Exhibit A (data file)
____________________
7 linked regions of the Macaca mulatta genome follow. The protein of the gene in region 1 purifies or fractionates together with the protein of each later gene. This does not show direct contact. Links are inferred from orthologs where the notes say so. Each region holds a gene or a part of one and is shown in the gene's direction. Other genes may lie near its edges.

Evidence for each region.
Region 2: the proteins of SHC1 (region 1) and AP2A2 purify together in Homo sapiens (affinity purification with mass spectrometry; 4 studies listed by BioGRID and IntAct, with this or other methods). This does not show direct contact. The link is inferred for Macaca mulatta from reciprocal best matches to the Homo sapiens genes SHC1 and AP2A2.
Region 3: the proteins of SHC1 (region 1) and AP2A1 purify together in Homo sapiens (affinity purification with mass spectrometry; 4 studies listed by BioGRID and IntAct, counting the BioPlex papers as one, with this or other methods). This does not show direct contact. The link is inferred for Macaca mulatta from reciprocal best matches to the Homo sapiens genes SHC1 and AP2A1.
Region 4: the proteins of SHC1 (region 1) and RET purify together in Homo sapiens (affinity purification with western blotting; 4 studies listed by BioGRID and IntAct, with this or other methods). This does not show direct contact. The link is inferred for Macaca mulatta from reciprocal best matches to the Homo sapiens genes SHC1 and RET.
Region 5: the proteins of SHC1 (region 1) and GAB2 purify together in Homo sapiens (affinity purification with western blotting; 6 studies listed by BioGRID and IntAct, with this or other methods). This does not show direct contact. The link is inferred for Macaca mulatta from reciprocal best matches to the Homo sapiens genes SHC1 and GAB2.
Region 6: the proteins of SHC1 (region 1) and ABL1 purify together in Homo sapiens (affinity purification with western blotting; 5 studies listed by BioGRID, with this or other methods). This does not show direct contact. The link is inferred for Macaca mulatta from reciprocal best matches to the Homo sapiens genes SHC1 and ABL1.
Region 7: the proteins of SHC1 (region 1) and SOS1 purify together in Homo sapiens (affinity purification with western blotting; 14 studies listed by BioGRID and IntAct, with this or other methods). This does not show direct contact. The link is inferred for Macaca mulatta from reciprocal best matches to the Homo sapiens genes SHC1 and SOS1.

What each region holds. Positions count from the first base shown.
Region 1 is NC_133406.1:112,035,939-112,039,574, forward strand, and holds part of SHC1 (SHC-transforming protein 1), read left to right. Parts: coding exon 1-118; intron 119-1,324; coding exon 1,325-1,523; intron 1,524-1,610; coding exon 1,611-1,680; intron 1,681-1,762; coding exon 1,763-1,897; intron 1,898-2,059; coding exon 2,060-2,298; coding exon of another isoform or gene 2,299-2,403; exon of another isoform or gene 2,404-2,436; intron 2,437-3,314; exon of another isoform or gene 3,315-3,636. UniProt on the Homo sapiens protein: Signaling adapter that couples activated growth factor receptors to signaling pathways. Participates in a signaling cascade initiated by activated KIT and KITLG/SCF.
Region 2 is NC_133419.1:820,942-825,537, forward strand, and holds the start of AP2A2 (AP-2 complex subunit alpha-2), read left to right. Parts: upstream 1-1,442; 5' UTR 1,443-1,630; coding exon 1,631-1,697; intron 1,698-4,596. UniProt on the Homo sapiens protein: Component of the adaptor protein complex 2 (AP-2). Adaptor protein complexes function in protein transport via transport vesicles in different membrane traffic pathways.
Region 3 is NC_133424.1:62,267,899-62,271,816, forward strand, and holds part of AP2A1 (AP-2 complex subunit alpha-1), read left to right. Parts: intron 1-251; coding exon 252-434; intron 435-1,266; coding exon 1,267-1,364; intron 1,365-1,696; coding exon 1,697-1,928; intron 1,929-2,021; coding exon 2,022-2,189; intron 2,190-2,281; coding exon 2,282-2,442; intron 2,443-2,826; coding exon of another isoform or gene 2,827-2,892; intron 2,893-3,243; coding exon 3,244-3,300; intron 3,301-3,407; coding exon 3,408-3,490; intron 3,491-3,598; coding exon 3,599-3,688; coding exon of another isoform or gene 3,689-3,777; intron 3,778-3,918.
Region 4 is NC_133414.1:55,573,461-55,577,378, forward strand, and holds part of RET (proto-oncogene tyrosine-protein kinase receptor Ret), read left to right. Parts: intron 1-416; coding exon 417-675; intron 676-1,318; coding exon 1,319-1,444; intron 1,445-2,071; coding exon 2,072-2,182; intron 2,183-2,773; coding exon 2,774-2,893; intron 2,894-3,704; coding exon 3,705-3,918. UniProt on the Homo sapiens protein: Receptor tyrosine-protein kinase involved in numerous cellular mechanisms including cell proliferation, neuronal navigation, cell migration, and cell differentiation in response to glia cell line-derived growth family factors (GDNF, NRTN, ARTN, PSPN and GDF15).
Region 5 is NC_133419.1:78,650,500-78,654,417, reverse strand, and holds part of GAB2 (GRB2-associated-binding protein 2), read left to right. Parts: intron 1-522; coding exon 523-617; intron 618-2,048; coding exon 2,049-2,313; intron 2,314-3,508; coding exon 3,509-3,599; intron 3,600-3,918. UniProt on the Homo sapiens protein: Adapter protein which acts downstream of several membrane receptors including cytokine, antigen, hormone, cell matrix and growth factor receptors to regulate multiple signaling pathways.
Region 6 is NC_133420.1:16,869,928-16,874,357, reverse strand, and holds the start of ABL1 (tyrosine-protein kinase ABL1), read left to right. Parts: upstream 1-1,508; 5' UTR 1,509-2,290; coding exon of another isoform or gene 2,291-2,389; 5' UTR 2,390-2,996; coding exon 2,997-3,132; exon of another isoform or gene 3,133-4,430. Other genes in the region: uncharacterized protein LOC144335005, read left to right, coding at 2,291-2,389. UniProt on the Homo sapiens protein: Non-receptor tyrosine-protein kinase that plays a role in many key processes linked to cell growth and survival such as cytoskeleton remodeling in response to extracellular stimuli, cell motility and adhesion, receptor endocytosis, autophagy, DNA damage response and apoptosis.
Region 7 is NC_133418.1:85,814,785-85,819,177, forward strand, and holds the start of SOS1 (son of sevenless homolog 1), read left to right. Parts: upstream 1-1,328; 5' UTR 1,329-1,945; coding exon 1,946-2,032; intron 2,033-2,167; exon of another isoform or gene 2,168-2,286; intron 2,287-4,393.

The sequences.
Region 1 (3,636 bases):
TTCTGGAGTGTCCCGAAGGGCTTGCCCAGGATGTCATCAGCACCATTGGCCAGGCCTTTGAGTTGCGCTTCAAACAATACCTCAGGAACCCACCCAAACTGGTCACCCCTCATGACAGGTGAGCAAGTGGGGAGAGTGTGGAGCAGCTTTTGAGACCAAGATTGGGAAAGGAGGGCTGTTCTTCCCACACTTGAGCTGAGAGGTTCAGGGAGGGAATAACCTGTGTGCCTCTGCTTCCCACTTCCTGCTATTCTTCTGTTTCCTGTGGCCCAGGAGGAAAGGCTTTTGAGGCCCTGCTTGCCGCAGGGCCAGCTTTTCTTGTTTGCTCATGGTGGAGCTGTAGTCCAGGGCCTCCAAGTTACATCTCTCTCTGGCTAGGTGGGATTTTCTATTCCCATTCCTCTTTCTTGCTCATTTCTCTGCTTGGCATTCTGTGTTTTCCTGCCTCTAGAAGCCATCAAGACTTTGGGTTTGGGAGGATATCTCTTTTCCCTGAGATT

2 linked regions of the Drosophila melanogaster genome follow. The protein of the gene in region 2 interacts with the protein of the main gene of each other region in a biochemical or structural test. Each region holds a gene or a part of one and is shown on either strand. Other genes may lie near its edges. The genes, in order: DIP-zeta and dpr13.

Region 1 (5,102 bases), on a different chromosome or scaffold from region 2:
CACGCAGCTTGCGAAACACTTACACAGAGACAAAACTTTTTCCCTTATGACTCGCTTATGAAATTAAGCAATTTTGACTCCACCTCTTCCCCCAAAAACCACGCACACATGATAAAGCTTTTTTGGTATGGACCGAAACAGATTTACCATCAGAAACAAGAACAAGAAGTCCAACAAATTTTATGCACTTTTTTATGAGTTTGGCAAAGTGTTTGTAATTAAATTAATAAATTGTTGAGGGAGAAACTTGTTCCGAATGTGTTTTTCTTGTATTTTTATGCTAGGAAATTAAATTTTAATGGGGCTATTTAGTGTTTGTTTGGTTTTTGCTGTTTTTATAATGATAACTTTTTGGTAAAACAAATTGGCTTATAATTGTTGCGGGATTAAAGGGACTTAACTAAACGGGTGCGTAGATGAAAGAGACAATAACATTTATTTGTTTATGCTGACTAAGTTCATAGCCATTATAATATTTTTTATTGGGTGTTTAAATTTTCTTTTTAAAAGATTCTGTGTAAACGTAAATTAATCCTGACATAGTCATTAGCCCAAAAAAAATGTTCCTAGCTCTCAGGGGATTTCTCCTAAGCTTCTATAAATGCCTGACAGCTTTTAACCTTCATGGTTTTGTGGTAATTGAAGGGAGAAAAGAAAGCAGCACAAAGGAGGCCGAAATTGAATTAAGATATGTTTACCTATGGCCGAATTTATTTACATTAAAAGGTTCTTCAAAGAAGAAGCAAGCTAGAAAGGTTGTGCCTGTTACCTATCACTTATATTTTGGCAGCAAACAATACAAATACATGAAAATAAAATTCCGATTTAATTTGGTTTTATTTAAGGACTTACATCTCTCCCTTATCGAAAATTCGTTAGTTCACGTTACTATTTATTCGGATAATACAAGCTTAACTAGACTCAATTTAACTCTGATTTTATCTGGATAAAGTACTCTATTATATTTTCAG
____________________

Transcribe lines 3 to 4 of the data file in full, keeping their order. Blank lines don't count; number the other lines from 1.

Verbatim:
Region 2: the proteins of SHC1 (region 1) and AP2A2 purify together in Homo sapiens (affinity purification with mass spectrometry; 4 studies listed by BioGRID and IntAct, with this or other methods). This does not show direct contact. The link is inferred for Macaca mulatta from reciprocal best matches to the Homo sapiens genes SHC1 and AP2A2.
Region 3: the proteins of SHC1 (region 1) and AP2A1 purify together in Homo sapiens (affinity purification with mass spectrometry; 4 studies listed by BioGRID and IntAct, counting the BioPlex papers as one, with this or other methods). This does not show direct contact. The link is inferred for Macaca mulatta from reciprocal best matches to the Homo sapiens genes SHC1 and AP2A1.